TS

I used to swerve around my halucinations, now I drive right thru them.
 

jeff

Moderator
Posts
7,422
Reaction
314
Braddah,

I wouldn't worry about running Pemex if your engine will be a simple carb/distributor setup. You can always break out the wrench (or crows foot) and adjust the timing back so it'll run on Pemex without detonating. You might lose a butt load of power but it'll run all day long without eating the pistons. Mark the distributor and block so you know where the original location is and a few minutes later you'll be back to full power just as soon as she's running on premium again. Just make sure it's easy to reach and adjust ahead of time... if it isn't easy to adjust because of firewall or tube obstructions I'd suggest investing in a relatively inexpensive MSD (or similar) timing retard system. I have no idea what ignition system you'll be running but it's possible to add a "on the fly" adjustable timing control box to most ignition systems, even GM HEI. You can adjust the timing from the comfort of the drivers seat without ever popping the hood. Once you burn your good gas and fill her up with Pemex you can just back the timing off until it stops pinging. <A target="_blank" HREF=http://www.msdignition.com/timing_comp.htm>http://www.msdignition.com/timing_comp.htm</A>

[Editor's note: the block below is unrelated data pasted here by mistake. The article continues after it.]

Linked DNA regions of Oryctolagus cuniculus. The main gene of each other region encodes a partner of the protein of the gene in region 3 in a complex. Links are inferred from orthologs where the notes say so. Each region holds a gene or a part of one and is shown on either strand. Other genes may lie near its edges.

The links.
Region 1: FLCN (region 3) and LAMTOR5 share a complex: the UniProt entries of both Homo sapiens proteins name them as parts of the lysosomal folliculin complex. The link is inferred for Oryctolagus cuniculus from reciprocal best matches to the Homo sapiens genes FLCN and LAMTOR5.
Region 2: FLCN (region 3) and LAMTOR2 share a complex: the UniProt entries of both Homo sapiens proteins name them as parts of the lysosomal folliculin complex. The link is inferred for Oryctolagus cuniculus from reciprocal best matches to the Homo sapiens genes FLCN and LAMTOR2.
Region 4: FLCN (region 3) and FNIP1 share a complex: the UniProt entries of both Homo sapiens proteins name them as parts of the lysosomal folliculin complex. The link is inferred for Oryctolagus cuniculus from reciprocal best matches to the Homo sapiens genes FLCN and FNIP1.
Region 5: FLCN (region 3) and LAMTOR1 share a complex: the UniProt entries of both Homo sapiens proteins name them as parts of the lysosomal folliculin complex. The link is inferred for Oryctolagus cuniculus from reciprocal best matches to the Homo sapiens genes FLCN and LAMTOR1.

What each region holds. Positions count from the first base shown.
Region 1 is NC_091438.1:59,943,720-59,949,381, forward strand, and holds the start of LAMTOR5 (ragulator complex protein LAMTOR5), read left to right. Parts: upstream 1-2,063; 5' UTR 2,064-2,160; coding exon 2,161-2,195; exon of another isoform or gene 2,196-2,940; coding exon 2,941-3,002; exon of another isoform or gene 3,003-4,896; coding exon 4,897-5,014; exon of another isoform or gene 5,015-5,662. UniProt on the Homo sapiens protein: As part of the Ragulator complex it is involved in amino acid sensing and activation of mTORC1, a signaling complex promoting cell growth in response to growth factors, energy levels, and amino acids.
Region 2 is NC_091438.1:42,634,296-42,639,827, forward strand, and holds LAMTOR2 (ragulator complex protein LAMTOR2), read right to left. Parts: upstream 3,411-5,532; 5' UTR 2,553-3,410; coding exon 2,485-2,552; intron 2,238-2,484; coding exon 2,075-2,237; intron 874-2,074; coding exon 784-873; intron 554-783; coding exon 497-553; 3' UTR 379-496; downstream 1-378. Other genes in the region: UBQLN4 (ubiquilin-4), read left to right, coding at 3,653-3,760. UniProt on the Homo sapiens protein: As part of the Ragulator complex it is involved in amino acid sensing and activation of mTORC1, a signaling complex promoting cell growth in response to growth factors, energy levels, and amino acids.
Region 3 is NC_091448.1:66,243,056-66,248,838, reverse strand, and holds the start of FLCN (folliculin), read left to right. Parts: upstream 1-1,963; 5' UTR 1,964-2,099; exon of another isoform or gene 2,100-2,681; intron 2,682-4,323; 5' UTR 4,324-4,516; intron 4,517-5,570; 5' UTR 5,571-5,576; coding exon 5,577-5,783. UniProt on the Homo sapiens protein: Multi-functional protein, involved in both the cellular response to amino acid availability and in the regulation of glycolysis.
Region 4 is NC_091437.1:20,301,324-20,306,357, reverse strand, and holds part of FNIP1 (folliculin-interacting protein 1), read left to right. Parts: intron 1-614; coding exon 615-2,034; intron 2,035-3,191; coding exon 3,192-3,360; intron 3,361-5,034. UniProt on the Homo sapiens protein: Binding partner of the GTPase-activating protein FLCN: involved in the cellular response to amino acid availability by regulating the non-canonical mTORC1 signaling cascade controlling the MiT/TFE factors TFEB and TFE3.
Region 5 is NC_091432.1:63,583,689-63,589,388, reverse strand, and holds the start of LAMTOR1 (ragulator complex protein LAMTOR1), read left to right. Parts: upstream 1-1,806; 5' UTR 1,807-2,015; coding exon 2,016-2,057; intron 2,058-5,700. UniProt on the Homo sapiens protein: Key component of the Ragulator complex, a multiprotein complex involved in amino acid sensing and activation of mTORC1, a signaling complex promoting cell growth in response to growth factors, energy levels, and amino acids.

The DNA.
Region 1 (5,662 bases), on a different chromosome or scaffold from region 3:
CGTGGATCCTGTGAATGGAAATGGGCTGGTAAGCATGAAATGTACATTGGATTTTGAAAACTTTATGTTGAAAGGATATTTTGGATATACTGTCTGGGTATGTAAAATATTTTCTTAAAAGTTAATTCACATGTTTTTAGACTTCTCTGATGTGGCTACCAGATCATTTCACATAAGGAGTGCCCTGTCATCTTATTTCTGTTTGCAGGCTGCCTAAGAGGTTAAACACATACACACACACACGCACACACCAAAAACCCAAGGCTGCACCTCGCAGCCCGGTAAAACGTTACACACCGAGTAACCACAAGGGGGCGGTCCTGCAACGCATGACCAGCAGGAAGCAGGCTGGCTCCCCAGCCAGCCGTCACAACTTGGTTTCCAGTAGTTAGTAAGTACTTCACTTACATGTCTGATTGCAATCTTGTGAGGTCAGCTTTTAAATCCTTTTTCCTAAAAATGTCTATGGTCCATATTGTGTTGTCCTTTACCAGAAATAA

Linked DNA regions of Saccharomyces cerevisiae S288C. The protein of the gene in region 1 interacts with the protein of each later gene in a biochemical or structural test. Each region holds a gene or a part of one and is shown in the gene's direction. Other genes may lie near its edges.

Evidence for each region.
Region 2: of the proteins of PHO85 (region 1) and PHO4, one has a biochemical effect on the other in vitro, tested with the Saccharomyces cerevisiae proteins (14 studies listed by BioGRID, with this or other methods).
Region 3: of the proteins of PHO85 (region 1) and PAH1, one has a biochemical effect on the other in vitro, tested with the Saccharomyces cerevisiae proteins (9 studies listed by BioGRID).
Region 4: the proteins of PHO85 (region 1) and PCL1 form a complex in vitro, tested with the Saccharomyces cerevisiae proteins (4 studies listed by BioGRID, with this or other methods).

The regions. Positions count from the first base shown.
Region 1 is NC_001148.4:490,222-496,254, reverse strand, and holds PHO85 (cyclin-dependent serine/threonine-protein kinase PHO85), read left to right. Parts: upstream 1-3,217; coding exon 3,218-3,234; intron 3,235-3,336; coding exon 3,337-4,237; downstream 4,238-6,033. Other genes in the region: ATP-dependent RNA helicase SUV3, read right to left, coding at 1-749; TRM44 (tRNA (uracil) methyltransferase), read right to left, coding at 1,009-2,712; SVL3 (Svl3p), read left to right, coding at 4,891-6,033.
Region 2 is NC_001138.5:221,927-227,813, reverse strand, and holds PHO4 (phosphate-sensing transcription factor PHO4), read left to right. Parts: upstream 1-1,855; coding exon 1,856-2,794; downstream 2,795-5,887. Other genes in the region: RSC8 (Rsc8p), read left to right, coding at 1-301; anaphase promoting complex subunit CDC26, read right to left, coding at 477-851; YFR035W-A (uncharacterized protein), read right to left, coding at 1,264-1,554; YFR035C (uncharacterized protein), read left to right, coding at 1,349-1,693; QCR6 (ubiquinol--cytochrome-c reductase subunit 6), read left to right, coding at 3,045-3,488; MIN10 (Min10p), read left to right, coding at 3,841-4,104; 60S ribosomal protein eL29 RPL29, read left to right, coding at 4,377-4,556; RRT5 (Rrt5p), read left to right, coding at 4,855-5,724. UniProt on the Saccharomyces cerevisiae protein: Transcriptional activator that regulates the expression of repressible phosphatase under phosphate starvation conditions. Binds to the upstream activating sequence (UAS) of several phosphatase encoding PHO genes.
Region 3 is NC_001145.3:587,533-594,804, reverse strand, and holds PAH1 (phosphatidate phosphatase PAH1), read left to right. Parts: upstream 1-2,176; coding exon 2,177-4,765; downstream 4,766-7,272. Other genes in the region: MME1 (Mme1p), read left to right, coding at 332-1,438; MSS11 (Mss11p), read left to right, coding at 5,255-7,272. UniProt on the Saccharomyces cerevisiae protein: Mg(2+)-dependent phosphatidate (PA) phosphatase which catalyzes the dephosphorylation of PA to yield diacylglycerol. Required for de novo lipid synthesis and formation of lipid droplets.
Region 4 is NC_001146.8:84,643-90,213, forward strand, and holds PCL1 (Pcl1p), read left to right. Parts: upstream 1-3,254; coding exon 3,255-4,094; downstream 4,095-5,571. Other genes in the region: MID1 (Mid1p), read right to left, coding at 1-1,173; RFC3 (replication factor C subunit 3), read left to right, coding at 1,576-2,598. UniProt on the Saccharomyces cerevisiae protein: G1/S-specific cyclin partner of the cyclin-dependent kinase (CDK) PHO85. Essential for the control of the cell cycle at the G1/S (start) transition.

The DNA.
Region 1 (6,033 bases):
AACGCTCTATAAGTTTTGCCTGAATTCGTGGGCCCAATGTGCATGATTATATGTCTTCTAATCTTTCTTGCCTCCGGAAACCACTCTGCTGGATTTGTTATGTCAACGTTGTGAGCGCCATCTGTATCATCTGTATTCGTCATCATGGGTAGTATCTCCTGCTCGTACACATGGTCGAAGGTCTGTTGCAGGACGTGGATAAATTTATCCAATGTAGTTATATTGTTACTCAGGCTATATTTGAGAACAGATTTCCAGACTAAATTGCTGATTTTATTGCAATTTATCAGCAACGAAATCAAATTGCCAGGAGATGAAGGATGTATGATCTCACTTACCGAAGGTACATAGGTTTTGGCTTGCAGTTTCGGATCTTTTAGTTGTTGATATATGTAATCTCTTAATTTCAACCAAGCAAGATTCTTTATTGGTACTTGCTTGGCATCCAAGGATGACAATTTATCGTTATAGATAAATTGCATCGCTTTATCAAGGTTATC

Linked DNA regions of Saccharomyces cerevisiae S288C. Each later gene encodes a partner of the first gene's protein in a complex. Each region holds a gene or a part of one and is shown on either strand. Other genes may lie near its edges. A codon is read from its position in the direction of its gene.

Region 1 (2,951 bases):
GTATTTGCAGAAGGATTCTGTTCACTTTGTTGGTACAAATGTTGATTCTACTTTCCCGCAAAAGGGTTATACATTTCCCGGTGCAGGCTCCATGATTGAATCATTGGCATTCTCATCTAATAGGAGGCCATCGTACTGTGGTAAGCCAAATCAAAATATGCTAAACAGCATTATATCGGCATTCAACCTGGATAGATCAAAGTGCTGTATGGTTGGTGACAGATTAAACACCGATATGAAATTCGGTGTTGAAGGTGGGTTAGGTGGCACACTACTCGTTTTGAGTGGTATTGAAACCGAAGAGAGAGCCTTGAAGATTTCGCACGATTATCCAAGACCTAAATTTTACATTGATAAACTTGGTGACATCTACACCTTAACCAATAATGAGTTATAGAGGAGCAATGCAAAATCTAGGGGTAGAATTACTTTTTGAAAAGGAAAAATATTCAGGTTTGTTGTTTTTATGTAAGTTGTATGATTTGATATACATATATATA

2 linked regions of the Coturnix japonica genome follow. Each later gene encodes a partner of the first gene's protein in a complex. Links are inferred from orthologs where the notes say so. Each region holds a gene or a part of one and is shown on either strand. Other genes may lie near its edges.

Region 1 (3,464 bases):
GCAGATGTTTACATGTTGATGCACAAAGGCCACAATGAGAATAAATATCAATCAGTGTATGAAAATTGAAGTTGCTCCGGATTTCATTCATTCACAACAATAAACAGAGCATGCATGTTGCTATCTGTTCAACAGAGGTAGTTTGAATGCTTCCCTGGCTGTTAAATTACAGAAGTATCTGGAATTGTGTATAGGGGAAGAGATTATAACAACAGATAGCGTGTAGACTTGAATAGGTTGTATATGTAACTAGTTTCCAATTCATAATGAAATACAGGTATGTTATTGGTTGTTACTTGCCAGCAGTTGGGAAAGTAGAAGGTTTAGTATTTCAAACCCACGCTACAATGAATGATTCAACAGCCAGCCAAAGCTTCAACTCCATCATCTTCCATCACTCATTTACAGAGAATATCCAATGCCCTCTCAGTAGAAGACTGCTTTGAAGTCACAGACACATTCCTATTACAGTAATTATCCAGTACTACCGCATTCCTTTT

Aloha
 

TxPhPrerunner

Well-Known Member
Posts
64
Reaction
0
I'd just Install the cat with flanges like someone on this board is doing. When you take it south put in a strait pipe in place of the cat and run race gas. You should be able to do the opposite of Thom's suggestion and bump up your timing and pick up a few hp. I'd have the builder set the timing on pump then race gas ( on a dyno if possible) write down the settings. Always use a timing light to make the change. Your truck should run excellent. When you get back set your timing to normal, fill up with premium and run a tank to clean out the lead. Then put the cat back in.

I don't live on the edge. I fell over long ago.
 

Mike_Cohen

Well-Known Member
Posts
440
Reaction
58
John,

The Trick and NOS Octane Boost products I mentioned earlier would work great for your interests. I have used both products in carburated and injected vehicles on Pemex in the deepest parts of Mexico without any problems.

If you travel down south or wherever you are concerned about gettign quality fuel, just throw a few bottles in your tool chest and vamonos!

Mike Cohen
Racer X Motorsports, Inc.
<A target="_blank" HREF=http://www.RacerXms.com>www.RacerXms.com</A>
 
Top